Two elephants are standing in Jamaica’s living room right now. They are growing so large that we have had to move out most of the furniture. The last item we will remove will be the cosy armchair with the nice soft cushions. It will be hard for Jamaica to let that one go – it’s just so comfortable.
The two elephants are called Economy and Crime.
But dears – forgive us, there have been so many distractions over the past few months…In roughly chronological order: Jamaica 50; the London Olympics and its aftermath, which occupied us for a couple of months; Hurricane Sandy; and in the past week, the U.S. elections! Our Jamaican political analysts waxed lyrical on election night. I must confess that we were also glued to our television set, heart in mouth, on the edge of our seat; and then basking in the euphoria of President Obama’s win. We had to stay up for his stirring victory speech. Well, the elections blanketed the Jamaican media, with every radio and television station worth its salt running a “U.S. election special.” I get the feeling that Jamaicans find the U.S. vote more exciting, absorbing and inspiring than their own elections – its entertainment value is higher as it is at a distance, I suppose. And although most commentators agreed that the result would have very little impact on Jamaica per se, they still devoted many hours on TV and radio and many column inches to discussing it. For several days.
I repeat: the two elephants are called Economy and Crime. The politicians (and the print media) are trying their best to avoid discussing these two highly intelligent – and very large – animals. Only our diligent broadcast media and our talk show hosts, antennae waving in the cool winter breeze, seem to have picked up on the first elephant. No one pointed to the second one, although there was much focus on the white-collar variety. On the white-collar front we seem to have had mixed results, and success in some quarters. And yet the list of names at the end of my weekly post shows no sign of growing shorter (the numbers only fell during the week of Hurricane Sandy). Of course, those aren’t white-collar. Those are the “working class.”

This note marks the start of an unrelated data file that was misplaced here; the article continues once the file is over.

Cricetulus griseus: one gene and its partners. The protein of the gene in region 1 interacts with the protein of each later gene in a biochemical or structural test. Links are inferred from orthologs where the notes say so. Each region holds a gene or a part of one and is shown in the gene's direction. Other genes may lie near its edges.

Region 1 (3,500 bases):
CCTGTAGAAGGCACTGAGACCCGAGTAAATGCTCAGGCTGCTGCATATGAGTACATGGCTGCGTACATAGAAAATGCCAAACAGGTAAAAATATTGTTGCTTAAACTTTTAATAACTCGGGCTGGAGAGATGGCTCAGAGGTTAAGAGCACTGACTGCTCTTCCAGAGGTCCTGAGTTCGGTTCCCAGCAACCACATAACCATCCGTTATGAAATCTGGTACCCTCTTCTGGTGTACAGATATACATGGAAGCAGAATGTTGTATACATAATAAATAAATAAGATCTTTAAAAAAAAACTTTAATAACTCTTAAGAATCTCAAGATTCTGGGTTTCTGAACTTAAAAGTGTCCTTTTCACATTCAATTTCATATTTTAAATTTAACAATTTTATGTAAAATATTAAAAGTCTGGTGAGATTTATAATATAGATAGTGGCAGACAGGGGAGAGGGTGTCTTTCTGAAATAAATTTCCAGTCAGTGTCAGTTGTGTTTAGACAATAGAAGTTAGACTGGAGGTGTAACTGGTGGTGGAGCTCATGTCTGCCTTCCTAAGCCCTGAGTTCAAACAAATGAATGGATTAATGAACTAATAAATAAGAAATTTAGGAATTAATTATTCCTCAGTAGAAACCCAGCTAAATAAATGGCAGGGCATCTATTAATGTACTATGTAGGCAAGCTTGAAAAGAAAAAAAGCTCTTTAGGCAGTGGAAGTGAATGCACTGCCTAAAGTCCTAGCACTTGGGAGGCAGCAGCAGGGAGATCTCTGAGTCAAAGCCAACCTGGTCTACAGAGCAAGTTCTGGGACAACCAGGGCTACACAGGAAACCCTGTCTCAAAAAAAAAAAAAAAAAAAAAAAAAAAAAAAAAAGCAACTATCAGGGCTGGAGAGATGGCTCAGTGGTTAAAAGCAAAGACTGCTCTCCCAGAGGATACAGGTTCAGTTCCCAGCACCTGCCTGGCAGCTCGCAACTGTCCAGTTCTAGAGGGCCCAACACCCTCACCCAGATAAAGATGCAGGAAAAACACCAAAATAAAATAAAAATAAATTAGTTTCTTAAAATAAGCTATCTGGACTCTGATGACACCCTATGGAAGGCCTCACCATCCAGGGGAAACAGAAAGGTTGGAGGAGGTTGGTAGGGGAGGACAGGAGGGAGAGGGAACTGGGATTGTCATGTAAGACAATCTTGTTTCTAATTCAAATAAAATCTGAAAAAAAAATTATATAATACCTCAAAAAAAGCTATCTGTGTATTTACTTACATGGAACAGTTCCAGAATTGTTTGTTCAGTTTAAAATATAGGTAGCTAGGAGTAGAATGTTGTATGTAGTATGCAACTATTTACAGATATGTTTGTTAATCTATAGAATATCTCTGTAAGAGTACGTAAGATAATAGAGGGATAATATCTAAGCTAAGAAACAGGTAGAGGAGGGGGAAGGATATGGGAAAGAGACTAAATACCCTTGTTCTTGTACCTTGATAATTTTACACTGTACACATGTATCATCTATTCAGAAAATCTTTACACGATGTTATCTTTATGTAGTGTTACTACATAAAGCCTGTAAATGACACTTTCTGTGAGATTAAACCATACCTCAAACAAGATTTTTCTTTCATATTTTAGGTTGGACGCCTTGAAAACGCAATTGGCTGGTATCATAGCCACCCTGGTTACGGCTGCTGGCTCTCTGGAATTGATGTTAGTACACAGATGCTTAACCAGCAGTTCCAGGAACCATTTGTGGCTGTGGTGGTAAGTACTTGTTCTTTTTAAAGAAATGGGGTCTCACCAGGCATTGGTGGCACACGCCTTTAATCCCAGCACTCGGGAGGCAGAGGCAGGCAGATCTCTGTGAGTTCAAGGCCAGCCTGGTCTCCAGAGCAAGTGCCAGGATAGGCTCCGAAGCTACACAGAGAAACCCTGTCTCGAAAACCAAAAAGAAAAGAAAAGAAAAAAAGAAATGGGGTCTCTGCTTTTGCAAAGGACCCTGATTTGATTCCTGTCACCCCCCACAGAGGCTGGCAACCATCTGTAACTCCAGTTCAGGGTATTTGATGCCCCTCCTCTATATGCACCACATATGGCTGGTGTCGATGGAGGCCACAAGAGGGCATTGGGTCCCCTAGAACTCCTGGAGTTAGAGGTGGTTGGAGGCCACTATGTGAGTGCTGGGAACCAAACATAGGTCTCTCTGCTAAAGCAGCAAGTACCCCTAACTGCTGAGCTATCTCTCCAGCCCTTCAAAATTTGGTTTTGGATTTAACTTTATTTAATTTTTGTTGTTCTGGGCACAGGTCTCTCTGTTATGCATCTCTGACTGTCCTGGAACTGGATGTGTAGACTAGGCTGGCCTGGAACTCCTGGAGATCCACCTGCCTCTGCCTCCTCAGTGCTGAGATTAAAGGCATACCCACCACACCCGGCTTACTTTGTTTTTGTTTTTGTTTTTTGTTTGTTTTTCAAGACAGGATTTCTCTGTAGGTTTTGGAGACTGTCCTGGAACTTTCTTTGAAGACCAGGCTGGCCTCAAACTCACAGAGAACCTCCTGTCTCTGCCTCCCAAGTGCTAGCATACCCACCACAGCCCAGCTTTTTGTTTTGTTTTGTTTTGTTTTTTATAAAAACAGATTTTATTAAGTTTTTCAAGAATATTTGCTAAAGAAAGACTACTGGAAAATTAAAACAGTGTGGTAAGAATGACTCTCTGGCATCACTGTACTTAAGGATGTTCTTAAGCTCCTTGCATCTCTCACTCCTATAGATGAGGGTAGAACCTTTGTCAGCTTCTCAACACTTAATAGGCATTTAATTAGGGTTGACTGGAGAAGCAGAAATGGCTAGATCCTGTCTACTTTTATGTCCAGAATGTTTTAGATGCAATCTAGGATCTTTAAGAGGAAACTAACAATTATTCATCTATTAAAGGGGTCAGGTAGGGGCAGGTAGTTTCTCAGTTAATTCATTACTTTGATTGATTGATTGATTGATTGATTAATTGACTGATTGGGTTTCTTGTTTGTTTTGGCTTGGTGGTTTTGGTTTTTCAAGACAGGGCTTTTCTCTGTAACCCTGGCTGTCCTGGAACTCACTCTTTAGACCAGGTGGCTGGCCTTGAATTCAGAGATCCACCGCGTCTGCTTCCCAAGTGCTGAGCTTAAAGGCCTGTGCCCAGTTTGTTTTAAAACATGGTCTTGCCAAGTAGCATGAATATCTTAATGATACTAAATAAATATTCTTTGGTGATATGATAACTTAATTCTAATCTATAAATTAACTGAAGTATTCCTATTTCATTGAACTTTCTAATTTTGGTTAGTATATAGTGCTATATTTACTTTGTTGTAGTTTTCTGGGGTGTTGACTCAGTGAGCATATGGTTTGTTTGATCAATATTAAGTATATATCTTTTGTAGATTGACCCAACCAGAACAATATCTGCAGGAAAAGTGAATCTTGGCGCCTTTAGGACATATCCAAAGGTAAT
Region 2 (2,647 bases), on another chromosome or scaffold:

Have I missed something, or have the media released the murder statistics for, say, September or October? If not, why not? By my count, fifteen Jamaicans have been murdered in the past week, as of 6:00 p.m. on Saturday – plus two brothers killed by the police. By tomorrow morning, there will likely be two or three more homicides (and I can now confirm that, as of Sunday lunchtime). You might think I am obsessed, but perhaps that’s because our local media is hardly talking about it. It seems to be a “given” – like our deteriorating economic outlook – just the norm. The print media studiously avoid reporting daily murders, unless it is something particularly egregious.
Meanwhile the police are seeking men with curious names like “Weed Seed,” “Duppy Film,” “Eggy” and “Wasp” (wasps bite harder than bees in Jamaica). Maybe they have “handed themselves in” to the police, by now. If not, they know what they might expect.
Before I go any further, a quick word – well, just a short rant – on the print media. I would like to suggest, seriously, that one of our daily national newspapers should simply become a lifestyle magazine – advertising a specific lifestyle: that of standing around at uptown cocktail parties with glasses in hand, or sitting in a restaurant, wearing the latest fashions, with one’s “BFF” (dresses exposing one shoulder seem to be de rigueur at the moment). There is an obsession with food and drink, and women in short skirts and high heels. All these people are grinning away happily, while the rest of the island struggles with floods and homeless people, sending their children to school without breakfast, and those little everyday injustices that don’t affect the grinning ones at all. They just want to get their pictures in the ever-expanding social pages. Oh, and the Saturday edition should just call itself “Hair and Nails,” or something similar.
Listen, I don’t want to sound churlish. Nothing wrong with having fun. And Jamaicans certainly know how to party! It’s the Fun Island!